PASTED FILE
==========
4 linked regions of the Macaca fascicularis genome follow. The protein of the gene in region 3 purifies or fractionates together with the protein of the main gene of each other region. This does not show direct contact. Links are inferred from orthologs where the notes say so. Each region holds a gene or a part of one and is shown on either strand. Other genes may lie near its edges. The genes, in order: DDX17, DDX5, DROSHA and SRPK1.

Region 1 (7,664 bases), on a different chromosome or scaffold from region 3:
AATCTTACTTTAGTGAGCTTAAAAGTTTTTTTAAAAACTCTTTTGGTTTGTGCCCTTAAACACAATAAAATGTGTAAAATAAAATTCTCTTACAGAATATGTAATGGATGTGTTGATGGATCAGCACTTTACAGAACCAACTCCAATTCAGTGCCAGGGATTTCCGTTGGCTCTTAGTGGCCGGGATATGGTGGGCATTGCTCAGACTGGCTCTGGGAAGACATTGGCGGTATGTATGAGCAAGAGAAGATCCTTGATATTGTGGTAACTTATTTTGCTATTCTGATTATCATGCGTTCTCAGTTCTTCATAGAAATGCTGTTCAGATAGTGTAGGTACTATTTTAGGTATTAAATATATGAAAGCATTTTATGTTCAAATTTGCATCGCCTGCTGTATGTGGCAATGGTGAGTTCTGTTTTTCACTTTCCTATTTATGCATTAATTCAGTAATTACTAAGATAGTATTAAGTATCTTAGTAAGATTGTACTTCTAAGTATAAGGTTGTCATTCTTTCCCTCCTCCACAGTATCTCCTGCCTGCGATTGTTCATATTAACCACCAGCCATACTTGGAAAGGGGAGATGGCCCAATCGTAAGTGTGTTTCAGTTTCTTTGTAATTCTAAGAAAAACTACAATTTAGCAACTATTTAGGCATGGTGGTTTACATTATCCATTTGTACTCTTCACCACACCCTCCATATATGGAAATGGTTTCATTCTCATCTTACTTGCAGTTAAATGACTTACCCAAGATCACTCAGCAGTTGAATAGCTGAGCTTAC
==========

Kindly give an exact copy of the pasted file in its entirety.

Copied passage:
4 linked regions of the Macaca fascicularis genome follow. The protein of the gene in region 3 purifies or fractionates together with the protein of the main gene of each other region. This does not show direct contact. Links are inferred from orthologs where the notes say so. Each region holds a gene or a part of one and is shown on either strand. Other genes may lie near its edges. The genes, in order: DDX17, DDX5, DROSHA and SRPK1.

Region 1 (7,664 bases), on a different chromosome or scaffold from region 3:
AATCTTACTTTAGTGAGCTTAAAAGTTTTTTTAAAAACTCTTTTGGTTTGTGCCCTTAAACACAATAAAATGTGTAAAATAAAATTCTCTTACAGAATATGTAATGGATGTGTTGATGGATCAGCACTTTACAGAACCAACTCCAATTCAGTGCCAGGGATTTCCGTTGGCTCTTAGTGGCCGGGATATGGTGGGCATTGCTCAGACTGGCTCTGGGAAGACATTGGCGGTATGTATGAGCAAGAGAAGATCCTTGATATTGTGGTAACTTATTTTGCTATTCTGATTATCATGCGTTCTCAGTTCTTCATAGAAATGCTGTTCAGATAGTGTAGGTACTATTTTAGGTATTAAATATATGAAAGCATTTTATGTTCAAATTTGCATCGCCTGCTGTATGTGGCAATGGTGAGTTCTGTTTTTCACTTTCCTATTTATGCATTAATTCAGTAATTACTAAGATAGTATTAAGTATCTTAGTAAGATTGTACTTCTAAGTATAAGGTTGTCATTCTTTCCCTCCTCCACAGTATCTCCTGCCTGCGATTGTTCATATTAACCACCAGCCATACTTGGAAAGGGGAGATGGCCCAATCGTAAGTGTGTTTCAGTTTCTTTGTAATTCTAAGAAAAACTACAATTTAGCAACTATTTAGGCATGGTGGTTTACATTATCCATTTGTACTCTTCACCACACCCTCCATATATGGAAATGGTTTCATTCTCATCTTACTTGCAGTTAAATGACTTACCCAAGATCACTCAGCAGTTGAATAGCTGAGCTTAC